Real-world use case of blockchain and IoT
Retail companies are expected to implement blockchain Internet of Things (BIoT) in various applications such as payments and accounting, advertising, loyalty and reward programs, among others. IDC has forecasted that blockchain will be deployed in 20% of all IoT systems by 2019. Major players in the blockchain and IoT space include IBM, Amazon, Oracle, Samsung, Microsoft, IOTA, SAP, among others.
IOTA is a decentralized public ledger platform that was built with the purpose of enabling the exchange of large amounts of data between IoT devices. Its “tangle” technology is capable of verifying transactions using only a handful of nodes, enabling the platform to process huge amounts of data by IoT applications at high speeds.
Shipping and logistics
The global shipping industry is plagued with process inefficiencies, shipment losses, unnecessary costs, and lengthy communication methods. All these issues leave parties involved in the supply chain liable and vulnerable. Blockchain and IoT are being deployed in pilot projects across the globe to address these problems and ensure an improved workflow, safeguard the accuracy of data and enhance reliability and traceability of the network.
IoT sensors like temperature sensors, motion sensors, GPS and connected devices provide accurate details about the status of shipments. This data is then stored in the blockchain so that all supply chain participants can get access to the same information in real-time.
For instance, Golden State Food (GSF), a food manufacturer and distributor, is working with IBM to develop a blockchain-based IoT solution to improve accountability and transparency in its food supply chain. The Chinese company ZhongAn has been running a similar experiment to track the whereabouts of chickens from supplier to consumer by putting an anklet on the birds as soon as they are born.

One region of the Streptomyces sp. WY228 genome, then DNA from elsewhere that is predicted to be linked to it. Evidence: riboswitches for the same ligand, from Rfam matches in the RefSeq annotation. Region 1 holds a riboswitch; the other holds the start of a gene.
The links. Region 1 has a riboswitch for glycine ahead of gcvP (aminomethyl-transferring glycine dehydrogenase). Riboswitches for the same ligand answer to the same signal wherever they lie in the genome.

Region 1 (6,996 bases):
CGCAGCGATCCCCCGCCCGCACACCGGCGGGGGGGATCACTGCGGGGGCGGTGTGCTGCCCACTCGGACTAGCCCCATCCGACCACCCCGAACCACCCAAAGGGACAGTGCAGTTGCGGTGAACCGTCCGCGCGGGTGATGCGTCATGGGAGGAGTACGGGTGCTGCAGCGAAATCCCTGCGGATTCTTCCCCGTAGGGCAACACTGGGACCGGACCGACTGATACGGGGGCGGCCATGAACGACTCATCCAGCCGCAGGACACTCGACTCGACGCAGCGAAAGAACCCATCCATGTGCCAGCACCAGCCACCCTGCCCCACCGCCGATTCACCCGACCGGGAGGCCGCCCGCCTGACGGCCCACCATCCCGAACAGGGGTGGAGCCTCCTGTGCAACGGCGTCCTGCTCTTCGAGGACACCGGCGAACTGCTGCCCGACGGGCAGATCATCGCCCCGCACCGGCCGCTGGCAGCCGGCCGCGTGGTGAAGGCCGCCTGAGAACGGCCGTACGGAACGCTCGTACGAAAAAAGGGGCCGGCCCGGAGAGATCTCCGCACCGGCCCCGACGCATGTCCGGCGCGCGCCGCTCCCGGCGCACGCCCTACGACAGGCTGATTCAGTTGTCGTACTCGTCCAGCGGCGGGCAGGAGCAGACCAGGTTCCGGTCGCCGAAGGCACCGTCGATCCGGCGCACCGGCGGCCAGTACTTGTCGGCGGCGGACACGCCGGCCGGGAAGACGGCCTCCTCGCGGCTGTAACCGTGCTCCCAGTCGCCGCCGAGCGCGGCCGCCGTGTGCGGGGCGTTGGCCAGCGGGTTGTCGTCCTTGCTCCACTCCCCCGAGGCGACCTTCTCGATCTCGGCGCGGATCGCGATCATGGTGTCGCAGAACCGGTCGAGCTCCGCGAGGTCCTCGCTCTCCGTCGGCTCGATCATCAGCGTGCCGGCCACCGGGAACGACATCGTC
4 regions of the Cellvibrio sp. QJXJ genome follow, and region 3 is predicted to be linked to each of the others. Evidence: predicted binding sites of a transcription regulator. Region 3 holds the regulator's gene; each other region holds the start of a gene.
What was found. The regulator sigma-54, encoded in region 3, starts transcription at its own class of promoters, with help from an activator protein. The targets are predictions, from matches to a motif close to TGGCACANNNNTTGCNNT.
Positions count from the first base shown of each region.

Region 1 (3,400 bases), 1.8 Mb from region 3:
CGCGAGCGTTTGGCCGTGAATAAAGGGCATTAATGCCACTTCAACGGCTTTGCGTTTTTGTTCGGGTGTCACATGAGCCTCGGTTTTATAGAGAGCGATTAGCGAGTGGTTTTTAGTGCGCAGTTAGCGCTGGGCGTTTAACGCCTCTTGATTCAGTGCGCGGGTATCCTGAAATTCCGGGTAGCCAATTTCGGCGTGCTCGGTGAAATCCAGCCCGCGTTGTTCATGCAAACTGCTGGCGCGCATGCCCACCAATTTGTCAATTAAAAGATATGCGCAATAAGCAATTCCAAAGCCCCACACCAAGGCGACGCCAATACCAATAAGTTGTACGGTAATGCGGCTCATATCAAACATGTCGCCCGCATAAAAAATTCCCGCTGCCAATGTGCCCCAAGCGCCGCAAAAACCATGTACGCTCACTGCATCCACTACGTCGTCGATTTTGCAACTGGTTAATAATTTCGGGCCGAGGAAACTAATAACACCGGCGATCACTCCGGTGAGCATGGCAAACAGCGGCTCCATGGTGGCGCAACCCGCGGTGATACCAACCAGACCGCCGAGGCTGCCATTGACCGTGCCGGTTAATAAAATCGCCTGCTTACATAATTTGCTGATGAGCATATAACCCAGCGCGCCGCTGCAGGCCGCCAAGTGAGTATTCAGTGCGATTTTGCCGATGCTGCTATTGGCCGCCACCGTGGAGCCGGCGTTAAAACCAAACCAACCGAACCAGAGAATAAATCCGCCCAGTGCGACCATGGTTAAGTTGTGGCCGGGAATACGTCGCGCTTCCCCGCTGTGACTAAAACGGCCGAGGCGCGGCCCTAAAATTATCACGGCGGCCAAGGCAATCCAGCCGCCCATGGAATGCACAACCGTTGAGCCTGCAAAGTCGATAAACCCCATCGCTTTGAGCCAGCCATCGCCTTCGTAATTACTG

Telstra, an Australian provider of smart home solutions has created an immutable blockchain biometric security system that ensures that data collected by smart devices cannot be manipulated. The goal is to improve the security of homes by ensuring that sensitive user information such as biometrics, location, and voice or facial recognition are stored securely on the blockhain.
The automotive industry is deploying blockchain to IoT sensors to enable multiple users or devices to easily and quickly exchange critical information such as traffic congestion, vehicle speed, and weather conditions. HP and Steamr recently partnered to develop a blockchain data management solution for smart cars. Blockchain can also be combined with IoT to enable automated fuel payment, automated traffic control, smart parking and to power autonomous cars. For example, blockchain startup NetObjex has built a smart parking solution that leverages blokchain and IoT to accelerate the process of finding a vacant space in the parking lot.
Of course, it remains many compatibility issues and scalability limitations that need to be addressed for blockchain to be fully incorporated in IoT. Furthermore, existing IoT devices are still not capable of handling large amounts of data produced by IoT networks. Nevertheless, the BIoT space continues to evolve, and the success of such projects will definitely open new possibilities and help drive mass adoption of blockchain technology.